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Sensation and Perception

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Miss Schwinge

on 11 October 2016

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Transcript of Sensation and Perception

Sensation and Perception
Making Sense Of The World
In our everyday experiences,
sensation and perception
tend to
blend
together in a continuous process. However, we tend to start with the
sensory receptors
and work up to higher levels of processing.
Smell and Taste
Touch and Pain
Touch is
essential to our development
, which is evident in premature babies who gain weight faster and go home sooner if they are stimulated by hand massage.
Hearing
Vision
For humans,
vision
is the major sense since
more of our brain cortex is devoted to vision than to any other sense.
But our senses also interpret what our senses detect. We
construct perceptions
drawing both on sensations coming bottom-up to the brain and on our own
beliefs, cognitions, experiences and expectations
, which is known as "
top down
" processing.
Some of this may be conscious, but some may also be unconscious. If you are
expecting
to come across a certain pattern, then you are focusing your attention on
looking for evidence consistent with that pattern
, and not just automatically processing whatever is in view.
Through
selective attention
, our conscious awareness focuses on only a very
limited
aspect of all that you experiences (our five senses take in
11,000,000 bits of information per second
, but we only
consciously
process around
40
of them).
At the level of conscious awareness, we are "blind" to all but a
tiny sliver
of the immense array of visual stimuli constantly before us. This is known as "
inattentional blindness
." There is also a similar
blindness to change
referred to as "
change blindness
."

Sensory inputs
get registered onto a sensory memory, and then are processed at higher and higher levels until a match is finally found with something in long-term memory. This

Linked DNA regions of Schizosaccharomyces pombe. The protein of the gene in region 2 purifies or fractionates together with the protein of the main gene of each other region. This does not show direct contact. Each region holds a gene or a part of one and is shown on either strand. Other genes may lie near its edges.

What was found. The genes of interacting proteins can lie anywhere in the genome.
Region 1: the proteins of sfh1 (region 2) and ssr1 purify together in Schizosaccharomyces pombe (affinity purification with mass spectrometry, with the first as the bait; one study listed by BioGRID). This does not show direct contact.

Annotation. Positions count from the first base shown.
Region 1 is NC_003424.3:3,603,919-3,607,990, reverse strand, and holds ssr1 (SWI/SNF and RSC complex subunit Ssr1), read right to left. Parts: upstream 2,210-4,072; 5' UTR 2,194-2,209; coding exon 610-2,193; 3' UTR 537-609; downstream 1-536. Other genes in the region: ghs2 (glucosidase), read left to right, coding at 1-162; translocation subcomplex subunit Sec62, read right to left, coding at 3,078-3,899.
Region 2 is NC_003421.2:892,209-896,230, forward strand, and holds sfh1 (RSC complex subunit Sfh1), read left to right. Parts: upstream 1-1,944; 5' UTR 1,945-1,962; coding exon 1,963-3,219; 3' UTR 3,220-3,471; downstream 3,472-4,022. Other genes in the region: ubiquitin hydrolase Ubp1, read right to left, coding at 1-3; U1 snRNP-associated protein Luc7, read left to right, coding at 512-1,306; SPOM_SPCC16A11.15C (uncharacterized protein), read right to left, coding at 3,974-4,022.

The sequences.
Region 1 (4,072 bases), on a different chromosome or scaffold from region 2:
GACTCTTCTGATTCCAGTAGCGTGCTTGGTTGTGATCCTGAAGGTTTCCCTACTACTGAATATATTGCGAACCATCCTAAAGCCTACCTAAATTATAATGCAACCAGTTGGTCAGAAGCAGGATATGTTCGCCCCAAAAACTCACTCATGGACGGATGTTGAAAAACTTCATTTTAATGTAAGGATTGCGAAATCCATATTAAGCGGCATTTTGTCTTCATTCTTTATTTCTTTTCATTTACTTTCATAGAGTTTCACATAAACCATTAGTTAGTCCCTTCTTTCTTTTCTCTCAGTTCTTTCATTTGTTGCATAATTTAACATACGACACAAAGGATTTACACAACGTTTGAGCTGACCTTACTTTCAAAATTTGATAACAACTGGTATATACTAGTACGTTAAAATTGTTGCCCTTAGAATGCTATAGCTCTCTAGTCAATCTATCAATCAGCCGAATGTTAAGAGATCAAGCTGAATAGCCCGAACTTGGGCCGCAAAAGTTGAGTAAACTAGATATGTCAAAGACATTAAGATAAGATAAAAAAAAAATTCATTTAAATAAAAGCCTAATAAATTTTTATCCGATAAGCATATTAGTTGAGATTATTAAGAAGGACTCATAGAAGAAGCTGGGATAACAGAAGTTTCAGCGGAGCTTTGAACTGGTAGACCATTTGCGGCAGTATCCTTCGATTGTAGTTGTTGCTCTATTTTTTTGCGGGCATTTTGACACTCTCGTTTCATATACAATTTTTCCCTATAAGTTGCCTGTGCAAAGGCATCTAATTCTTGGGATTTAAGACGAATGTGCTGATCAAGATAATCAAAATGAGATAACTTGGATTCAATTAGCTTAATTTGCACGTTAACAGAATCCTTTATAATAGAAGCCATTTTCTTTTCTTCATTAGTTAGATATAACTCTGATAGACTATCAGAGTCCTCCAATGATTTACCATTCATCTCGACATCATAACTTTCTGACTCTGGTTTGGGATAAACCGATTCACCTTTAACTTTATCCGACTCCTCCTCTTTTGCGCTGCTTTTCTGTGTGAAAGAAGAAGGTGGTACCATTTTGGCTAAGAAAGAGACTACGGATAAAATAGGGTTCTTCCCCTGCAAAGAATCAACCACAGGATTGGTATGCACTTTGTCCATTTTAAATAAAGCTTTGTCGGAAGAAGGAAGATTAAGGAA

entry level analysis
is known as "
bottom up
" processing.
Absolute thresholds
refer to the
minimum stimulus needed to detect a particular light, sound, pressure, taste, or odor 50%
of the time.
Detecting a
weak stimulus
, or signal, depends
not only on the signal's strength
(like the hearing test), but also on
our psychological state
(our experience, expectations, motivation and alertness). For example, being
primed
for the sound test instead of being placed in a room with the sound playing without your knowledge.
Signal detection theory predicts when we will detect weak signals. There is
no single absolute threshold
, it also depends on the person and situation.
Different people have different absolute thresholds
for each of their senses because some people are much more sensitive than others. But even though our absolute thresholds may differ, we all need them
low enough
to allow us detect important sights, sounds, textures, tastes and smells.
Some examples of
generalized thresholds
:
Vision:
a flame from a single candle 30 miles away
Hearing:
ticking of a watch 20 feet away
Taste:
one teaspoon of sugar in two gallons of water
Smell:
one drop of perfume in a small house
Touch:
the wing of a bee brushing your cheek
The
difference threshold
(also called the
just noticeable difference
) is the
minimum difference a person can detect between any two stimuli at a time
This
detectable difference increases with the size of the stimulus
(adding 1oz to a 10oz weight will be noticeable, but adding 1oz to a 100oz weight will most likely not be).
Weber's Law
states that in order to be perceived as different, two stimuli must differ by a
constant percentage
(rather than a constant amount).
On the other hand,
sensory adaptation is our diminished sensitivity to an unchanging stimulus

Sensory adaptation of smell is easy to notice, but what about
vision
?